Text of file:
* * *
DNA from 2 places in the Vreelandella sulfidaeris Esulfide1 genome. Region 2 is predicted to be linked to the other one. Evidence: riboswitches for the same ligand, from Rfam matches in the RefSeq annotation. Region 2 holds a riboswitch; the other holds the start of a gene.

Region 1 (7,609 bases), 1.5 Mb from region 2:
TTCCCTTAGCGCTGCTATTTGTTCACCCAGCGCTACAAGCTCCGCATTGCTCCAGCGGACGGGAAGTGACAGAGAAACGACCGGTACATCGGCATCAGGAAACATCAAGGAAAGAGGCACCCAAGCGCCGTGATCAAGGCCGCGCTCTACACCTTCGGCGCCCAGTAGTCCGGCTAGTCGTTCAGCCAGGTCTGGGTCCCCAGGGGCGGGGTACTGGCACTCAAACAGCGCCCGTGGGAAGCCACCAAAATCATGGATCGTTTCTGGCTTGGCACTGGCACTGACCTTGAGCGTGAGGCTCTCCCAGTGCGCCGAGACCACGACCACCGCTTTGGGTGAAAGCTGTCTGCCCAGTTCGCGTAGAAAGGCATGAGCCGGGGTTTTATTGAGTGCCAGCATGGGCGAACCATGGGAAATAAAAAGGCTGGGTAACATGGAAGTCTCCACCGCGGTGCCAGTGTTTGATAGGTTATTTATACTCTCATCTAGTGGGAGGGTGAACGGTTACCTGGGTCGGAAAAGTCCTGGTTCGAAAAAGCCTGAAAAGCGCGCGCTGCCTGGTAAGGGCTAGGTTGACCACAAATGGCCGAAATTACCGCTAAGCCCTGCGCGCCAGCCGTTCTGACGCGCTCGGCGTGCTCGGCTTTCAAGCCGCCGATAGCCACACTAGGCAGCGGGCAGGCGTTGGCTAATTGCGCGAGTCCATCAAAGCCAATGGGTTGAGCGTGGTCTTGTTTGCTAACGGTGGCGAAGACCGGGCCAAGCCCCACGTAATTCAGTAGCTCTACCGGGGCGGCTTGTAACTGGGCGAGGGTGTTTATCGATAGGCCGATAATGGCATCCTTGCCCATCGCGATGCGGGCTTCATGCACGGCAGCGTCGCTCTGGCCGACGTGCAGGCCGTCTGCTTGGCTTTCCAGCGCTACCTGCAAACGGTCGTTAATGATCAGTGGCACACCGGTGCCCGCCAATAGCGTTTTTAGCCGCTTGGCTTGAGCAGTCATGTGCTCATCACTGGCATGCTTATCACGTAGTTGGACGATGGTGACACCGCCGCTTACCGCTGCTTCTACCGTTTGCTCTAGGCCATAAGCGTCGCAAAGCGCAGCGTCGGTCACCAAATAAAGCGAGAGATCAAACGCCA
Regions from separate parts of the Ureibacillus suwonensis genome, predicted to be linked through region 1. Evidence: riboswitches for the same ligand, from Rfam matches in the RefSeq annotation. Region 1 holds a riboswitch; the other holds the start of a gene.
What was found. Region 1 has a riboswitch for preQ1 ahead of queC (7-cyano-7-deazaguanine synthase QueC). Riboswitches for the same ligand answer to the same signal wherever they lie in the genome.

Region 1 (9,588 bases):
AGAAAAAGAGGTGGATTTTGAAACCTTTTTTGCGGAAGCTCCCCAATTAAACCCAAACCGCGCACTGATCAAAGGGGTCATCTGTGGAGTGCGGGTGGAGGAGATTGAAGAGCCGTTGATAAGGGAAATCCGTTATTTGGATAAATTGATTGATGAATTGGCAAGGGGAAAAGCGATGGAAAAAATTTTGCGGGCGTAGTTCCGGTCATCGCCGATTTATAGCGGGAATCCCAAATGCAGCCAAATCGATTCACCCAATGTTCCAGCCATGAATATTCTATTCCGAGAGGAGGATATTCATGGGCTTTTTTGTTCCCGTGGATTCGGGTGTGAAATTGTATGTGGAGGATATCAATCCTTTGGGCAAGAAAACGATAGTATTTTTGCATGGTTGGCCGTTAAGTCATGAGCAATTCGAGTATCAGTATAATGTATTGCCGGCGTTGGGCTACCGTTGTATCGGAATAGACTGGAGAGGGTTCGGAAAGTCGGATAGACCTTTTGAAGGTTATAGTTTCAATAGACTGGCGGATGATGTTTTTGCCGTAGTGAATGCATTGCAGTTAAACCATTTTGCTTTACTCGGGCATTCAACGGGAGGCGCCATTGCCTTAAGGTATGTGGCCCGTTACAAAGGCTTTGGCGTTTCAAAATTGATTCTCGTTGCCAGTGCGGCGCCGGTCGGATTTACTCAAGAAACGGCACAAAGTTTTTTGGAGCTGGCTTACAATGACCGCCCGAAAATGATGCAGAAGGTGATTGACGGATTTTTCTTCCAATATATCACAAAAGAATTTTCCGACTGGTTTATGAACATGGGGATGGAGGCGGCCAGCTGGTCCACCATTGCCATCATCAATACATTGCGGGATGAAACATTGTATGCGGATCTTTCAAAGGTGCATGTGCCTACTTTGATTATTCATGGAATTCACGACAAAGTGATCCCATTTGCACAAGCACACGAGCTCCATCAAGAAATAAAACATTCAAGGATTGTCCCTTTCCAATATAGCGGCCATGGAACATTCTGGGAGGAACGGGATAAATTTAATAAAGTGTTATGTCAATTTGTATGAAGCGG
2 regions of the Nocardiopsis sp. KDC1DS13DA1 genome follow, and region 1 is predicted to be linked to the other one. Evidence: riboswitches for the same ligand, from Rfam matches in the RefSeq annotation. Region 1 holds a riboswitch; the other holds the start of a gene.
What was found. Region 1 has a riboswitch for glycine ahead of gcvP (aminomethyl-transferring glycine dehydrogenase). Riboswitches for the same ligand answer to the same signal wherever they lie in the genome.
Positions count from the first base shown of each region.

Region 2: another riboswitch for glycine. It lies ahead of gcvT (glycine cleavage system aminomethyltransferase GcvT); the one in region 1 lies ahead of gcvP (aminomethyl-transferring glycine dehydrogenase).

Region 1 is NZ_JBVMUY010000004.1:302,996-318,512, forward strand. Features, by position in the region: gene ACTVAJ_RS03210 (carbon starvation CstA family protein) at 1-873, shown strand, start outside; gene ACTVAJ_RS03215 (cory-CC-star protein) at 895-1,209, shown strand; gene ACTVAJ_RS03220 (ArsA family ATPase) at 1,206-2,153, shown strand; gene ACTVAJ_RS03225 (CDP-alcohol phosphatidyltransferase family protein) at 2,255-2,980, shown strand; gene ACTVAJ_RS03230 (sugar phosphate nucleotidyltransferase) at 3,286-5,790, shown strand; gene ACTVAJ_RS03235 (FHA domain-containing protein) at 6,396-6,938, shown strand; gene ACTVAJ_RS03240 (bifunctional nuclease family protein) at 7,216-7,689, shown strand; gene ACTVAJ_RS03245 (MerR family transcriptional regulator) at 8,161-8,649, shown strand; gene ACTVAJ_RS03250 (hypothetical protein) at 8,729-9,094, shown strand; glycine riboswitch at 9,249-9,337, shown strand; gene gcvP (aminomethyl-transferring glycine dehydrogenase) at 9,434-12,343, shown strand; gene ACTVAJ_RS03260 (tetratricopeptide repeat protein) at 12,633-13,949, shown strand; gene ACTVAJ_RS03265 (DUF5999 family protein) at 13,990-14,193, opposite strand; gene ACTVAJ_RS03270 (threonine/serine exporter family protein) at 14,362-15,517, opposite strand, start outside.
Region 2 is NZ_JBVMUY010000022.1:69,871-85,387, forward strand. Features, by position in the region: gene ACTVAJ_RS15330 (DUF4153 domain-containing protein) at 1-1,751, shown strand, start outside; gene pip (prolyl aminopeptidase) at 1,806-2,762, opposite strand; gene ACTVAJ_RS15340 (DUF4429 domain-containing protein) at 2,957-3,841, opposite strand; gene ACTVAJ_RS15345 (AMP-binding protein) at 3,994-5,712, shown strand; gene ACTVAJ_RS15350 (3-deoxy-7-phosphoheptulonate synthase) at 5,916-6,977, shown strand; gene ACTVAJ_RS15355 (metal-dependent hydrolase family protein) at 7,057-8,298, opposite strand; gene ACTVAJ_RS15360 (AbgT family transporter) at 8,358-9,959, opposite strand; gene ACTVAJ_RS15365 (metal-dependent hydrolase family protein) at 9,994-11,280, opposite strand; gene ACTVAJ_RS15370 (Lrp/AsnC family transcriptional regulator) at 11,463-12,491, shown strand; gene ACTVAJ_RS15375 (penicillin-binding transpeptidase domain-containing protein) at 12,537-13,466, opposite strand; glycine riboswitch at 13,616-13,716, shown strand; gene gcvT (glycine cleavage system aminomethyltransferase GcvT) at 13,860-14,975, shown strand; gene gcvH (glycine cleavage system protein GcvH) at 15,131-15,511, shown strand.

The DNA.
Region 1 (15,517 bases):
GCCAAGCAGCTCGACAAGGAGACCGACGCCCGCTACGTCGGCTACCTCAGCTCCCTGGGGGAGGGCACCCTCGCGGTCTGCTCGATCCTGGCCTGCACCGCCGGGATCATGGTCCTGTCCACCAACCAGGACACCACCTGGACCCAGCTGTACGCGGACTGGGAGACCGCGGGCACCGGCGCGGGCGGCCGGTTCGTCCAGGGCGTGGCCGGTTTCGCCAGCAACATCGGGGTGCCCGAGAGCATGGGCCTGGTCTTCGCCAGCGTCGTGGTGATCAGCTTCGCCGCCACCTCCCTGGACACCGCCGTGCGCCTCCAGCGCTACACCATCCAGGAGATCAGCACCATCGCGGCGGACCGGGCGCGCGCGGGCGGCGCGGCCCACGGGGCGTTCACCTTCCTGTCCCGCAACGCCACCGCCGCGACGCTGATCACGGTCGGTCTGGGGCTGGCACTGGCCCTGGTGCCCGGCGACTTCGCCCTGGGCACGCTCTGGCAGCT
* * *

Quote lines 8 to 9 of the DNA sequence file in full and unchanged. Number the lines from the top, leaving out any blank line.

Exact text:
2 regions of the Nocardiopsis sp. KDC1DS13DA1 genome follow, and region 1 is predicted to be linked to the other one. Evidence: riboswitches for the same ligand, from Rfam matches in the RefSeq annotation. Region 1 holds a riboswitch; the other holds the start of a gene.
What was found. Region 1 has a riboswitch for glycine ahead of gcvP (aminomethyl-transferring glycine dehydrogenase). Riboswitches for the same ligand answer to the same signal wherever they lie in the genome.